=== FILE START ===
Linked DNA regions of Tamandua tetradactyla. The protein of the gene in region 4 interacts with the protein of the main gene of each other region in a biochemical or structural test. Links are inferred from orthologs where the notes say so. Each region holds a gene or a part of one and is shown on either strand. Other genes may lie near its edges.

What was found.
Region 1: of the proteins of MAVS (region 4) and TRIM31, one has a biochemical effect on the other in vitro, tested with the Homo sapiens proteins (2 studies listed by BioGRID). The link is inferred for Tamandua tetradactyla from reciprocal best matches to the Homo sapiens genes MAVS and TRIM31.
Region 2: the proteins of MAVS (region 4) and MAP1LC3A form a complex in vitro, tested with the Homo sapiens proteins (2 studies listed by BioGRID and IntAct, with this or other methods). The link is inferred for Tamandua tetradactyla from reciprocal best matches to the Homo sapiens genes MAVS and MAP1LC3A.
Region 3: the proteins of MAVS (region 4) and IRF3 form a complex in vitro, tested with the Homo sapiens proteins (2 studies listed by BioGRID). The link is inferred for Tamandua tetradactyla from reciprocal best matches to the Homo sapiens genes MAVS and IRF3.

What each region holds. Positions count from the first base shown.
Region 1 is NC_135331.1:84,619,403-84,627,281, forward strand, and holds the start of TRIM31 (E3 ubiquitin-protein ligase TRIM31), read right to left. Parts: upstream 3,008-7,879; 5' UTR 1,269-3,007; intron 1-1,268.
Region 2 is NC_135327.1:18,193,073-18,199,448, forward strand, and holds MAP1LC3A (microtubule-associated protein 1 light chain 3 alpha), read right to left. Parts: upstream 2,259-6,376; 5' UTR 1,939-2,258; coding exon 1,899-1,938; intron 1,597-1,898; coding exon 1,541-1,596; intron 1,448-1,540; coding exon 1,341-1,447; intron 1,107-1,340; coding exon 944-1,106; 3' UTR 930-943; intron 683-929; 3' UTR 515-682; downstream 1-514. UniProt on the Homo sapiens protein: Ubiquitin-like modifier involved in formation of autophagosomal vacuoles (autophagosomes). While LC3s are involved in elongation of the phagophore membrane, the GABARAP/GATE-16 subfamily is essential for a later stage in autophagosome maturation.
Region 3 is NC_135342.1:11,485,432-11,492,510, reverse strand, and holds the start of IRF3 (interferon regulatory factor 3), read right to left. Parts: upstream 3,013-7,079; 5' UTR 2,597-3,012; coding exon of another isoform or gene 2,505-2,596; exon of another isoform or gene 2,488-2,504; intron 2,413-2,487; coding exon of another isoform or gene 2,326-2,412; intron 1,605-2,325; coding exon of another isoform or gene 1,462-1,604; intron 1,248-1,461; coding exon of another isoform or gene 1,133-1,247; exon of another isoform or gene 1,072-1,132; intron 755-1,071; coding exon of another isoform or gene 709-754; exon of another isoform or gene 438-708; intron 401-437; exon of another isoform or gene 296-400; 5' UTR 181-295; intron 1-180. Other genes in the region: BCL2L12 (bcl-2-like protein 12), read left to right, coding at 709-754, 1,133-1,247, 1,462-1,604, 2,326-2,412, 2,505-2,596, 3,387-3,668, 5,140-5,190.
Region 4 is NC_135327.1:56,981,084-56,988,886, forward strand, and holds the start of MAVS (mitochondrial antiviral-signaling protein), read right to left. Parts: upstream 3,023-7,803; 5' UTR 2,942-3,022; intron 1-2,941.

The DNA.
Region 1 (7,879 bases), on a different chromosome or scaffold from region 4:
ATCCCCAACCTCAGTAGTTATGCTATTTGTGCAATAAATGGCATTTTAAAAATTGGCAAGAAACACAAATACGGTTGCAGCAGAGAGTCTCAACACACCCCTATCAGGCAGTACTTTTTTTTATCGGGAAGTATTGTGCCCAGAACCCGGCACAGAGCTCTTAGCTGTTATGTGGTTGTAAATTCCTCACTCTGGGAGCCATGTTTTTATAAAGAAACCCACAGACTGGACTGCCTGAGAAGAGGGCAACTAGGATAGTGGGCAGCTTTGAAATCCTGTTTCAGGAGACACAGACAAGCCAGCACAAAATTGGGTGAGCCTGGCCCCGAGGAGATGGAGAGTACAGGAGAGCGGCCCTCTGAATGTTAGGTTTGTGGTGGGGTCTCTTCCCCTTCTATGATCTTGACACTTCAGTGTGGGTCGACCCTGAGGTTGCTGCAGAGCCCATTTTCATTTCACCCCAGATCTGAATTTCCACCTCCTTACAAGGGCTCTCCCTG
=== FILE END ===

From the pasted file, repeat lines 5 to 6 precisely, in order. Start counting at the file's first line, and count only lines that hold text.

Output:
Region 3: the proteins of MAVS (region 4) and IRF3 form a complex in vitro, tested with the Homo sapiens proteins (2 studies listed by BioGRID). The link is inferred for Tamandua tetradactyla from reciprocal best matches to the Homo sapiens genes MAVS and IRF3.

What each region holds. Positions count from the first base shown.